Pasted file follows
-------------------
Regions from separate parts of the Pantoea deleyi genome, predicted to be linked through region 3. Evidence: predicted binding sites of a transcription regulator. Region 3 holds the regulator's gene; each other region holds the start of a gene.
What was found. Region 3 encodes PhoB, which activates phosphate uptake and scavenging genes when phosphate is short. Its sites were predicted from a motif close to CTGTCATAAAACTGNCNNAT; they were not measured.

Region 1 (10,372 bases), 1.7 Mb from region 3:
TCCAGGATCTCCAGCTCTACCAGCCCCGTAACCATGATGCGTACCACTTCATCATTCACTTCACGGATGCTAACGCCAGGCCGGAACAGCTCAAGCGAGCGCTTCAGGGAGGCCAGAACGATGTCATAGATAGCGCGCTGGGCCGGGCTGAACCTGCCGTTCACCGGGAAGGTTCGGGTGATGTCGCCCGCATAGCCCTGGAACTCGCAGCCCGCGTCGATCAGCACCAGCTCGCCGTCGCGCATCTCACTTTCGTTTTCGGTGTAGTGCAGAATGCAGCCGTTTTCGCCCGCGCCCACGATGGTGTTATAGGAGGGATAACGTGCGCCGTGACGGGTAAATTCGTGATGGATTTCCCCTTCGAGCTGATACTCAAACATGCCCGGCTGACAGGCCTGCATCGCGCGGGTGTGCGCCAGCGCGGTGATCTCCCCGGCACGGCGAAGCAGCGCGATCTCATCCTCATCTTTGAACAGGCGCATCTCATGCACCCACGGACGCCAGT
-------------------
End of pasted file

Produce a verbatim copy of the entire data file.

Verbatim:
Regions from separate parts of the Pantoea deleyi genome, predicted to be linked through region 3. Evidence: predicted binding sites of a transcription regulator. Region 3 holds the regulator's gene; each other region holds the start of a gene.
What was found. Region 3 encodes PhoB, which activates phosphate uptake and scavenging genes when phosphate is short. Its sites were predicted from a motif close to CTGTCATAAAACTGNCNNAT; they were not measured.

Region 1 (10,372 bases), 1.7 Mb from region 3:
TCCAGGATCTCCAGCTCTACCAGCCCCGTAACCATGATGCGTACCACTTCATCATTCACTTCACGGATGCTAACGCCAGGCCGGAACAGCTCAAGCGAGCGCTTCAGGGAGGCCAGAACGATGTCATAGATAGCGCGCTGGGCCGGGCTGAACCTGCCGTTCACCGGGAAGGTTCGGGTGATGTCGCCCGCATAGCCCTGGAACTCGCAGCCCGCGTCGATCAGCACCAGCTCGCCGTCGCGCATCTCACTTTCGTTTTCGGTGTAGTGCAGAATGCAGCCGTTTTCGCCCGCGCCCACGATGGTGTTATAGGAGGGATAACGTGCGCCGTGACGGGTAAATTCGTGATGGATTTCCCCTTCGAGCTGATACTCAAACATGCCCGGCTGACAGGCCTGCATCGCGCGGGTGTGCGCCAGCGCGGTGATCTCCCCGGCACGGCGAAGCAGCGCGATCTCATCCTCATCTTTGAACAGGCGCATCTCATGCACCCACGGACGCCAGT